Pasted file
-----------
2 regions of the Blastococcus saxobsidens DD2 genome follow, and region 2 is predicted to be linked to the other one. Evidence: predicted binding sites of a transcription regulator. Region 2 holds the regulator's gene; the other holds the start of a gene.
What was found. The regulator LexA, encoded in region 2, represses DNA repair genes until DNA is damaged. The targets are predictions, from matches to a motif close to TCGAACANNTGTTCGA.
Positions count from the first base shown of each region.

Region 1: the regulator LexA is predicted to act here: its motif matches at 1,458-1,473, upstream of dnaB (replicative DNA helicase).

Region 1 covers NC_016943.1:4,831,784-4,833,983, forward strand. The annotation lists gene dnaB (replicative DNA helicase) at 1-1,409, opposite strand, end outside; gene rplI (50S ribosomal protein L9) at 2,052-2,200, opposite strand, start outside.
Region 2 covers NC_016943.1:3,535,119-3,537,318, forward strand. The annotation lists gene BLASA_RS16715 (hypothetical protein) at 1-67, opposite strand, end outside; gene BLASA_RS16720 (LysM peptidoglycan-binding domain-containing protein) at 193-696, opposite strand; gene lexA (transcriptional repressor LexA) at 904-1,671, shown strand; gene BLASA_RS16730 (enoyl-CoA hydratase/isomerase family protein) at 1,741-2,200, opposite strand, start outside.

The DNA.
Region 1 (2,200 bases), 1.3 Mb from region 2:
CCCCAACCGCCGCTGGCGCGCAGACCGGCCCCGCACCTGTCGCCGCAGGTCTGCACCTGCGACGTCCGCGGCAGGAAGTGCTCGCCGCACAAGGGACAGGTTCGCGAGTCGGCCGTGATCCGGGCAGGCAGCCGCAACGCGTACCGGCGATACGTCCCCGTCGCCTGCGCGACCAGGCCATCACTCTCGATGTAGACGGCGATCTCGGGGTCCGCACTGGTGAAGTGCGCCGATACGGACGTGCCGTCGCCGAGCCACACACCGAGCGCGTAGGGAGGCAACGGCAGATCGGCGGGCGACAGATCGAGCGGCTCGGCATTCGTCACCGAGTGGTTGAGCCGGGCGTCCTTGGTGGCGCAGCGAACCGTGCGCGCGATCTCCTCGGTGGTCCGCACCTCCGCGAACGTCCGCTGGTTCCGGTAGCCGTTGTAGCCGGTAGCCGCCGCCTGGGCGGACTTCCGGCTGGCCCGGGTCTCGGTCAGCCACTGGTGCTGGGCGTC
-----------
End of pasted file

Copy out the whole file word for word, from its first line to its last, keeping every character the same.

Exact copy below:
2 regions of the Blastococcus saxobsidens DD2 genome follow, and region 2 is predicted to be linked to the other one. Evidence: predicted binding sites of a transcription regulator. Region 2 holds the regulator's gene; the other holds the start of a gene.
What was found. The regulator LexA, encoded in region 2, represses DNA repair genes until DNA is damaged. The targets are predictions, from matches to a motif close to TCGAACANNTGTTCGA.
Positions count from the first base shown of each region.

Region 1: the regulator LexA is predicted to act here: its motif matches at 1,458-1,473, upstream of dnaB (replicative DNA helicase).

Region 1 covers NC_016943.1:4,831,784-4,833,983, forward strand. The annotation lists gene dnaB (replicative DNA helicase) at 1-1,409, opposite strand, end outside; gene rplI (50S ribosomal protein L9) at 2,052-2,200, opposite strand, start outside.
Region 2 covers NC_016943.1:3,535,119-3,537,318, forward strand. The annotation lists gene BLASA_RS16715 (hypothetical protein) at 1-67, opposite strand, end outside; gene BLASA_RS16720 (LysM peptidoglycan-binding domain-containing protein) at 193-696, opposite strand; gene lexA (transcriptional repressor LexA) at 904-1,671, shown strand; gene BLASA_RS16730 (enoyl-CoA hydratase/isomerase family protein) at 1,741-2,200, opposite strand, start outside.

The DNA.
Region 1 (2,200 bases), 1.3 Mb from region 2:
CCCCAACCGCCGCTGGCGCGCAGACCGGCCCCGCACCTGTCGCCGCAGGTCTGCACCTGCGACGTCCGCGGCAGGAAGTGCTCGCCGCACAAGGGACAGGTTCGCGAGTCGGCCGTGATCCGGGCAGGCAGCCGCAACGCGTACCGGCGATACGTCCCCGTCGCCTGCGCGACCAGGCCATCACTCTCGATGTAGACGGCGATCTCGGGGTCCGCACTGGTGAAGTGCGCCGATACGGACGTGCCGTCGCCGAGCCACACACCGAGCGCGTAGGGAGGCAACGGCAGATCGGCGGGCGACAGATCGAGCGGCTCGGCATTCGTCACCGAGTGGTTGAGCCGGGCGTCCTTGGTGGCGCAGCGAACCGTGCGCGCGATCTCCTCGGTGGTCCGCACCTCCGCGAACGTCCGCTGGTTCCGGTAGCCGTTGTAGCCGGTAGCCGCCGCCTGGGCGGACTTCCGGCTGGCCCGGGTCTCGGTCAGCCACTGGTGCTGGGCGTC